I lived for letters from home. A letter from home in my post box in the Flatts post office was capable of raising my spirits to such a degree that I would do a little dance in front of the Postal ladies. These ladies were a grim lot. I learned early on to not request too many care packages from home because of the Postal Ladies and Customs. You see, every package that a person receives in Bermuda must be inspected by Her Majesty The Queen’s Customs...the Postal Ladies. So when you got that little notice in your post box that you had a box, you had to go to the desk and the Postal Lady would take your notice and disappear for an hour or two in the back of the Postal building and then she would return with your box, which had been opened and rifled through. Then she would pull out each item in the box and ask you to declare what it was and how much it was worth, even though, my mother had clearly stated this on her customs sheet that she filled out when she mailed me the package back in the States...“that is a pair of used sneakers, I think they are worth 20 U.S. dollars.”
“That is several pairs of socks, used socks, ten U.S. dollars.”
and so it would go and they would even hold up the fresh new pairs of panties my mother had sent me and I would cringe as I had all these Bermudians in the queue behind me.
I had to tell my mother to take the price tags off of everything she sent and to make everything look as though she had taken the stuff out of storage for me so I didn’t have to pay Customs some huge amount of tax just to get a few new things for myself. Still, though, paying Customs for these care packages was far less expensive than shopping in Hamilton, where there was nothing basic to be had, and what basics you could find came at a price near that of a first born child.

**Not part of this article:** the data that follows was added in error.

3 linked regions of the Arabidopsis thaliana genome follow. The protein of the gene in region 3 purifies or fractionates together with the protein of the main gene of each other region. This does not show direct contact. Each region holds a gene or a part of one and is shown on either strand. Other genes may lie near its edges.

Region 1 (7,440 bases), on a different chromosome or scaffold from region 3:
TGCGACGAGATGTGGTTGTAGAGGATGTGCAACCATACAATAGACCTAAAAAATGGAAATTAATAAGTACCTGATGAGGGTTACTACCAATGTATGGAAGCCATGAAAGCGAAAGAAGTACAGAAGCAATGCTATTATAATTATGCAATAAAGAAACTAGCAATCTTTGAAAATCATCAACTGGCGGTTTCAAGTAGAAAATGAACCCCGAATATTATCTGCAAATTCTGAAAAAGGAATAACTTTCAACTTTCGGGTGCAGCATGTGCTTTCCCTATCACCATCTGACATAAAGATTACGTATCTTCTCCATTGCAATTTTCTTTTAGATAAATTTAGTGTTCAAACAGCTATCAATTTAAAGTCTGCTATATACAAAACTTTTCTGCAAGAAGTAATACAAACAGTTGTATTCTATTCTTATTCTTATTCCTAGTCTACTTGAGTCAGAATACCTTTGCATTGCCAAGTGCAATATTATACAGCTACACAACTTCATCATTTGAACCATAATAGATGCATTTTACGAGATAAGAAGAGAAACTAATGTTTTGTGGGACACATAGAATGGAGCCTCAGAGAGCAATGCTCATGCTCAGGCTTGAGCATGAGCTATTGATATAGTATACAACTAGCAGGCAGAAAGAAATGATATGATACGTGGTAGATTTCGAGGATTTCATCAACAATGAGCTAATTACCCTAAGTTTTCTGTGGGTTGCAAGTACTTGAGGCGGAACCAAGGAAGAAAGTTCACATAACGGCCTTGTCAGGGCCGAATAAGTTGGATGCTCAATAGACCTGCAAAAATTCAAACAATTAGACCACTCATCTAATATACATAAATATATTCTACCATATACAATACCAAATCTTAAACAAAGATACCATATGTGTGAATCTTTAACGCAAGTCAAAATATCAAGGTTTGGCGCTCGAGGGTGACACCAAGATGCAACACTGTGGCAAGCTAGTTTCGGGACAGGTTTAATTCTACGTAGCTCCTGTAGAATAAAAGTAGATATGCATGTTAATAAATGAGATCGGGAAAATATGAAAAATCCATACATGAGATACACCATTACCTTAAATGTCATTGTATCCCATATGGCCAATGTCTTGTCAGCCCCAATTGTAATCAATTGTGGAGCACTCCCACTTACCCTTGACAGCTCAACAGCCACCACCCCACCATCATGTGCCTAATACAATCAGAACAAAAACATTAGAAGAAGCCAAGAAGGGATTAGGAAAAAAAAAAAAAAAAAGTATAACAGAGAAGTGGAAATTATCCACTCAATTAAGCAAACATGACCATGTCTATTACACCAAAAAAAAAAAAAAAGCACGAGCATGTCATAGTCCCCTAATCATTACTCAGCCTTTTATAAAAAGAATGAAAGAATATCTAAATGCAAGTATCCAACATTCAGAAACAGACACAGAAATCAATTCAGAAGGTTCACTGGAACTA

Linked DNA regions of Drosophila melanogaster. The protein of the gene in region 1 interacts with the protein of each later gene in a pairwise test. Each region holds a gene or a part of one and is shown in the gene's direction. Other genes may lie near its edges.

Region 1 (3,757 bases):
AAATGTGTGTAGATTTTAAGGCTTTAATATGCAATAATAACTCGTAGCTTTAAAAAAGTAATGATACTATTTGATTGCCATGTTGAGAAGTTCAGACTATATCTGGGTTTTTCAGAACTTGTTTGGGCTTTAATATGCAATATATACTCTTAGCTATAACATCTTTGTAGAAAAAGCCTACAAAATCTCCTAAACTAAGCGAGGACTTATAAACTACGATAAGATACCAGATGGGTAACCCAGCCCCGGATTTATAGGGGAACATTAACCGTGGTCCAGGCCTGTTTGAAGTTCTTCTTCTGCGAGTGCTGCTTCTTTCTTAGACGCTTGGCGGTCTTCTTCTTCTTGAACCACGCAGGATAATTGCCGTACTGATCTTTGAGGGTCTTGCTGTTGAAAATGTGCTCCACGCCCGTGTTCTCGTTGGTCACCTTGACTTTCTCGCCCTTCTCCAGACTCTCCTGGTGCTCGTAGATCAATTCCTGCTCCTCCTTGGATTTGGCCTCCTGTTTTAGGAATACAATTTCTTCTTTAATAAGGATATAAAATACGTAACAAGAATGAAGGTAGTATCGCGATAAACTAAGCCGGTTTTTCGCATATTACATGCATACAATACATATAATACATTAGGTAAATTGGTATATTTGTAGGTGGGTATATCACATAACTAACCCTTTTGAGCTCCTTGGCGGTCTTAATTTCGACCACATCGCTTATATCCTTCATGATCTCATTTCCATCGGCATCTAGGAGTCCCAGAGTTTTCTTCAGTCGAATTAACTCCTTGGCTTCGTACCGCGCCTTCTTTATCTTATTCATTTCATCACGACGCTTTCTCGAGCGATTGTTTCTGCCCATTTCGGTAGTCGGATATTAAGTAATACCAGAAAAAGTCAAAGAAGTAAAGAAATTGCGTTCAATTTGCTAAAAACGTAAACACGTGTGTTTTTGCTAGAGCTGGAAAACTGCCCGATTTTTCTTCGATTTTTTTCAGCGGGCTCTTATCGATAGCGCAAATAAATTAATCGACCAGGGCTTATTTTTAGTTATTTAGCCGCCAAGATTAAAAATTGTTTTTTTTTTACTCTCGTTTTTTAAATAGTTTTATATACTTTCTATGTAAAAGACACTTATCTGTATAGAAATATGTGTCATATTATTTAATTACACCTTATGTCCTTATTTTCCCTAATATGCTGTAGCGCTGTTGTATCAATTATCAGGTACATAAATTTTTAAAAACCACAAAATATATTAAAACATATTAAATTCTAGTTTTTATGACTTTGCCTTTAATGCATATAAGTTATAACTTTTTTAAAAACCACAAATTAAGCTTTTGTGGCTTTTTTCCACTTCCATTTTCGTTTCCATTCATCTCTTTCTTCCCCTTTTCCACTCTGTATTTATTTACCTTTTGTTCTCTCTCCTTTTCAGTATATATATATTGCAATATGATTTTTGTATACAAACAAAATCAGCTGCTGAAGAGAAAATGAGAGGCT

Books were purchased upstairs at the Phoenix Store in Hamilton. The Phoenix Store was like an island version of Walmart, without the groceries. And they were the only bookseller on the island to speak of -- you could find Penguin classics and New York Times Bestsellers, these were books for tourists, to read on the beach or on the cruise ship, but they got us through.
Telephone calls home were wonderful and exciting and EXPENSIVE at twenty cents a minute...being a talkative girl with a talkative family brought us to our financial knees when the phone bill arrived every month. But calling home had to be done, it was necessary for mental survival.
We got our news from other sources too, local news came from The Royal Gazette and The Bermuda Sun. I became a daily reader of the International Herald and I treated myself to a Sunday New York Times occasionally, it came to the island by plane on Mondays and it cost somewhere around ten U.S. dollars, but I could make that Sunday Times last for weeks.
There was another form that news got to us and that was the Harbor Radio. We didn’t listen to it directly, we got daily reports from the happenings on Harbor Radio from the Bermuda evening news, ZBS. Harbor Radio brought you the news of the sea -- shipping news...what ships were coming into Bermuda, cruse ships and naval ships and submarines. We got a tour of a Russian nuclear submarine that was docked off of Dock Yards one summer because we heard about it through Harbor Radio. The Russians let us walk all over the top of the sub and we got to look down inside her, but only look, we weren’t allowed to go down below. The Russian sailors were young with ruddy cheeks and pale eyes, they looked to be from another century in their black crackerjacks with the red insignia.
The thing about Harbor Radio was that it also told of disasters on the high seas. We heard of tankers caught in storms and small sail boats that had become lost in the barren waters. Bermuda had no Coast Guard and they often called on the U.S. Coast Guard to send helicopters to rescue distressed vessels.
People on the continent have no idea how much is going on out there on the ocean. The drama of sailors and vessels would drift to us everyday by way of Harbor Radio. When a gale was blowing across the island or when a hurricane was skirting our shores I was always acutely aware of the dangers that sailors were facing, and at night I imagined them out there, fighting the currents and the sea monsters.